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Uzbekistan Plans Privatization Drive

ALMATY, Kazakhstan — Uzbekistan's government says it plans to sell off almost 500 state assets over the next two years in an ongoing drive to expand the private sector in this former Soviet nation.

Media in Uzbekistan cited Uzbek state property committee deputy chairman Saifitdlin Gafarov as saying Tuesday that assets in the oil, gas, energy, metals, agriculture, electronics and pharmaceuticals sectors will be made available for purchase.

Privately owned news portal UzReport.com cited government officials as saying one aim was to attract foreign investors to help boost Uzbekistan's technological capacity.

Uzbekistan has pursued a strict policy of economic self-reliance since gaining independence in 1991, but it has recently shown increasing openness to international financial support.

The government in April announced that it was seeking to attract investors with new tax concessions and rules limiting government interference in foreign-owned companies. Experts have some doubt whether such piecemeal provisions will prove enough.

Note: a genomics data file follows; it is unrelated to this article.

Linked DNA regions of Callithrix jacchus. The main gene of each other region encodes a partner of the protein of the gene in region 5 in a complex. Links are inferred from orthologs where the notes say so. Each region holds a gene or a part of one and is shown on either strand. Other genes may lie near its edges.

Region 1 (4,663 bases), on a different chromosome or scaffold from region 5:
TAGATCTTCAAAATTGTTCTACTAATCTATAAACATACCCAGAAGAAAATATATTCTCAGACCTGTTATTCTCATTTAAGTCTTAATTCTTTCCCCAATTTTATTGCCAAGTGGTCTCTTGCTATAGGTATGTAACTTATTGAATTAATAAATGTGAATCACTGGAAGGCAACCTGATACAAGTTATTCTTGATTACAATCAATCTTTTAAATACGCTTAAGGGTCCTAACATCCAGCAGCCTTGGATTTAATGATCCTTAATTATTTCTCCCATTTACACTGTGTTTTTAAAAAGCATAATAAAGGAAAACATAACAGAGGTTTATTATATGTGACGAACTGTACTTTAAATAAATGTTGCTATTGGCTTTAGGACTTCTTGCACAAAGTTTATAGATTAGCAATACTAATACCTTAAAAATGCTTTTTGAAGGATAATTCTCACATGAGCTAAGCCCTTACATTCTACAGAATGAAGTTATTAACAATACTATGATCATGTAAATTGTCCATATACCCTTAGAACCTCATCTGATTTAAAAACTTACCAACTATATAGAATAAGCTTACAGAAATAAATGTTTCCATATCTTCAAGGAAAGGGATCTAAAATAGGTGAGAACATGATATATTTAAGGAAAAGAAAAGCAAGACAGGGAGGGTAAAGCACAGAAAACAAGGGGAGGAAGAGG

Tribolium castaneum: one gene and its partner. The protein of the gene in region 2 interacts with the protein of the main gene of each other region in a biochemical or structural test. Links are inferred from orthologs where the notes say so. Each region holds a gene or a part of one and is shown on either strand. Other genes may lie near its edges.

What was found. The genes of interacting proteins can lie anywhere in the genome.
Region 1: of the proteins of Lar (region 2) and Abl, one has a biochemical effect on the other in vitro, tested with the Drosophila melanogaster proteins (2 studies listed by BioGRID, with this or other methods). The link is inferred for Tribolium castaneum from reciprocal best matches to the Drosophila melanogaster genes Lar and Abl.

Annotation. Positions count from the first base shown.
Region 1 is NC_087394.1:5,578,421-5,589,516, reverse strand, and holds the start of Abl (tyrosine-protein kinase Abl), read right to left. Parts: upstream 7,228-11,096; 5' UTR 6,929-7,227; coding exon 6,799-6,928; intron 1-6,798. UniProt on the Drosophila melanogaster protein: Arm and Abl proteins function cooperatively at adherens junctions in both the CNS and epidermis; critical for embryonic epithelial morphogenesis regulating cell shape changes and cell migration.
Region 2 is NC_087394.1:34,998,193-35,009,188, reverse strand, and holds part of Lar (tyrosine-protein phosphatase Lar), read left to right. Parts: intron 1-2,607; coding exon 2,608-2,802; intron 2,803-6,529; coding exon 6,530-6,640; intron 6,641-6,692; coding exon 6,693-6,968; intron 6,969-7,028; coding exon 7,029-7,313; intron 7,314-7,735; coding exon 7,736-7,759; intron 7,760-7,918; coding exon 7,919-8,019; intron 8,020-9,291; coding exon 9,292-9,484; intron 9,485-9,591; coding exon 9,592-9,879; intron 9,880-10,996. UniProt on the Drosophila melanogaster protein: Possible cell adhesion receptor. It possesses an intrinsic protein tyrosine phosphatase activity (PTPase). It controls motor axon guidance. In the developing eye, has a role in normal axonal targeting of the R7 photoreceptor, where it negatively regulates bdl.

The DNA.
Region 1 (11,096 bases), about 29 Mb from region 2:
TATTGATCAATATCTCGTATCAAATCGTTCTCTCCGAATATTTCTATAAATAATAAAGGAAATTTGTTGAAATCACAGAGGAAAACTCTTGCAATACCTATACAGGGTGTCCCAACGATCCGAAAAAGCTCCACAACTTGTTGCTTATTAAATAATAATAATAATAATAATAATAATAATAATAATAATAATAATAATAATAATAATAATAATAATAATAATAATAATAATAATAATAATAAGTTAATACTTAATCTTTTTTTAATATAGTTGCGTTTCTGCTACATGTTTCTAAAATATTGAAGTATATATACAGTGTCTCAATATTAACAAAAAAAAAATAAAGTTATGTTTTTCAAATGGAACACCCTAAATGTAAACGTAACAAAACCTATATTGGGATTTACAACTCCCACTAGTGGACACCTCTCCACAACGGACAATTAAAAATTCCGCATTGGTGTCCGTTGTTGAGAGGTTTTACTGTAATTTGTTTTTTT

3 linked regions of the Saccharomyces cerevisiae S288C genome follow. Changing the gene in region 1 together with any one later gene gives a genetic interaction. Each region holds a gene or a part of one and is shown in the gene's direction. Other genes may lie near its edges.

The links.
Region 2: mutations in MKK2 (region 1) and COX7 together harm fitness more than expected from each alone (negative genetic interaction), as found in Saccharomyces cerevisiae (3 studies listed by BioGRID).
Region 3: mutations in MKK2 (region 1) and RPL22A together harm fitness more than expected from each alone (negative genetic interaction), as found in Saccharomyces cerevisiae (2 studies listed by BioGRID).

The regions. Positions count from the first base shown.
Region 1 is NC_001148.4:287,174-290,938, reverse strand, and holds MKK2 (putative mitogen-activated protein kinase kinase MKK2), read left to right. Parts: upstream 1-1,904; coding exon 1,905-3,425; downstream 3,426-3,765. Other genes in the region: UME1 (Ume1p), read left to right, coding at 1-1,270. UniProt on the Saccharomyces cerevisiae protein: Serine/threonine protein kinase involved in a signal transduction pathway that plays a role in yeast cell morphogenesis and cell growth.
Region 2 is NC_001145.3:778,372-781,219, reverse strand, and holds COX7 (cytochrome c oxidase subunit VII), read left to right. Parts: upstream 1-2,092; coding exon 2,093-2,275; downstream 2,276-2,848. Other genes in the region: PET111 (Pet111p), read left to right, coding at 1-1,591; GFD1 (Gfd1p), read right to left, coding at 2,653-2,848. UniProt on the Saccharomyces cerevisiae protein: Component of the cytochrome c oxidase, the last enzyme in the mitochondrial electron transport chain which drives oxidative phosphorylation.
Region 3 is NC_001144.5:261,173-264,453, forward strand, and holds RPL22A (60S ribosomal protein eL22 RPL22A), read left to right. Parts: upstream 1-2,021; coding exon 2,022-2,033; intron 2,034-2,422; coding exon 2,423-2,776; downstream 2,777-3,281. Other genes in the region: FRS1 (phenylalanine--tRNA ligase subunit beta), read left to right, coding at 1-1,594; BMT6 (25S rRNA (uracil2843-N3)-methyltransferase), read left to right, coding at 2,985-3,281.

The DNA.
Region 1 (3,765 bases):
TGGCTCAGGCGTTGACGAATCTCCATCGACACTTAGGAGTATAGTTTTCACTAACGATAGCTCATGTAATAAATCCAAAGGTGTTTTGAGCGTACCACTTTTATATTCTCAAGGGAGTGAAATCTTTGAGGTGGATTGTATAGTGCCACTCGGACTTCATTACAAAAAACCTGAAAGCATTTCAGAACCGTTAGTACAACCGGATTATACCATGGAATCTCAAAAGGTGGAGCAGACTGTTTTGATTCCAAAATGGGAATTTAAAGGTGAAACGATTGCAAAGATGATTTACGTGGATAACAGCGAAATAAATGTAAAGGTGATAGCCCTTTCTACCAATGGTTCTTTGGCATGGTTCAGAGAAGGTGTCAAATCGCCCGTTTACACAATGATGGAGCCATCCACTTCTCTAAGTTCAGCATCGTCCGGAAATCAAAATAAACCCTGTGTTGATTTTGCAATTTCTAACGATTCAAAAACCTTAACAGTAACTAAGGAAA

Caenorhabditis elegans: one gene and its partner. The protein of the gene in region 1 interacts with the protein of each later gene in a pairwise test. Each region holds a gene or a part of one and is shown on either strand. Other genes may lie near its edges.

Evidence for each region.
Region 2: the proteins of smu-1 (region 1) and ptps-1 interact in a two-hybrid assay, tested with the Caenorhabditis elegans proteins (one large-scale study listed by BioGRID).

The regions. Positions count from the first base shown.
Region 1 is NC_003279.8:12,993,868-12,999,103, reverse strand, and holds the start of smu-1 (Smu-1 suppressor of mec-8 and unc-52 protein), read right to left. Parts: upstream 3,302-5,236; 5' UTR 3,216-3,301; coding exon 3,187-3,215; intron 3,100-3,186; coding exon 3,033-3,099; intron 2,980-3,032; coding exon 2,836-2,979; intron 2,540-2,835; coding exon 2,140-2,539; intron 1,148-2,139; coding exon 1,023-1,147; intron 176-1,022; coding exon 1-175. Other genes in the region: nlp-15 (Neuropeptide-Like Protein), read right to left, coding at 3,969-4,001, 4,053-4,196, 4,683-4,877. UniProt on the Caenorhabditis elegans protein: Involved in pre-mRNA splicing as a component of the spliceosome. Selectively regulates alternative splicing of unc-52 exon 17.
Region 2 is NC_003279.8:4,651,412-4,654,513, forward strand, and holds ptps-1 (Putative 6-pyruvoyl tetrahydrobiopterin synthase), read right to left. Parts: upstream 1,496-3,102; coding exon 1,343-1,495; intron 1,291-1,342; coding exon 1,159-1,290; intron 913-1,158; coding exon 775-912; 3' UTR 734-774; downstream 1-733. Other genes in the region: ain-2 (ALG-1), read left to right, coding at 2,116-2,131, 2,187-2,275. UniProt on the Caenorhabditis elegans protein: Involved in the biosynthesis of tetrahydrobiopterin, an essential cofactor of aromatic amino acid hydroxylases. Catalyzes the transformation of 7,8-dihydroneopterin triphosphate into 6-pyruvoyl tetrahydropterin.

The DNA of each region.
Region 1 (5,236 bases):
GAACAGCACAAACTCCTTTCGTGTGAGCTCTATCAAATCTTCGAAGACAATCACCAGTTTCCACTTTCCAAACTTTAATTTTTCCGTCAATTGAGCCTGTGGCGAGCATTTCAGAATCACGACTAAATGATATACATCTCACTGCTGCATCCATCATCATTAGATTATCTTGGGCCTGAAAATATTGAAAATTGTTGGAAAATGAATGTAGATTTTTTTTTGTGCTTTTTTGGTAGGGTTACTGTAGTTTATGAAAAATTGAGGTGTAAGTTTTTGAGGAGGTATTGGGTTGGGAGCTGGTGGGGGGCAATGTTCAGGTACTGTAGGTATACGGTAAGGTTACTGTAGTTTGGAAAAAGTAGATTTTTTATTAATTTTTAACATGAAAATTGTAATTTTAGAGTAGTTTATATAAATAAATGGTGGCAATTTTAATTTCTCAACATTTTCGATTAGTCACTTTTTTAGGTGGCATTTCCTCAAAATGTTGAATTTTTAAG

Numerous foreign investors have reported harassment by state bodies and seizure of assets by business interests close to the ruling elite.

Economic growth driven by high prices for the country's commodity exports has been healthy, reaching more than 8 percent in 2011, but galloping inflation has canceled out the benefits for most households. Selling the country's natural gas to buyers like China has generated valuable income but also reportedly deprived many domestic households of their basic fuel requirements.

International economists have lamented the lack of transparency in Uzbekistan's official statistics, which they say has dampened investors' confidence in the real prospects for the economy.

The International Monetary Fund in late March urged Uzbekistan to further develop its private sector and promote economic diversification.

"Despite some progress in diversifying exports, Uzbekistan remains reliant on commodity exports, which comprised about 50 percent of total exports in 2010," the IMF said in its periodic update on the country's economic reforms.

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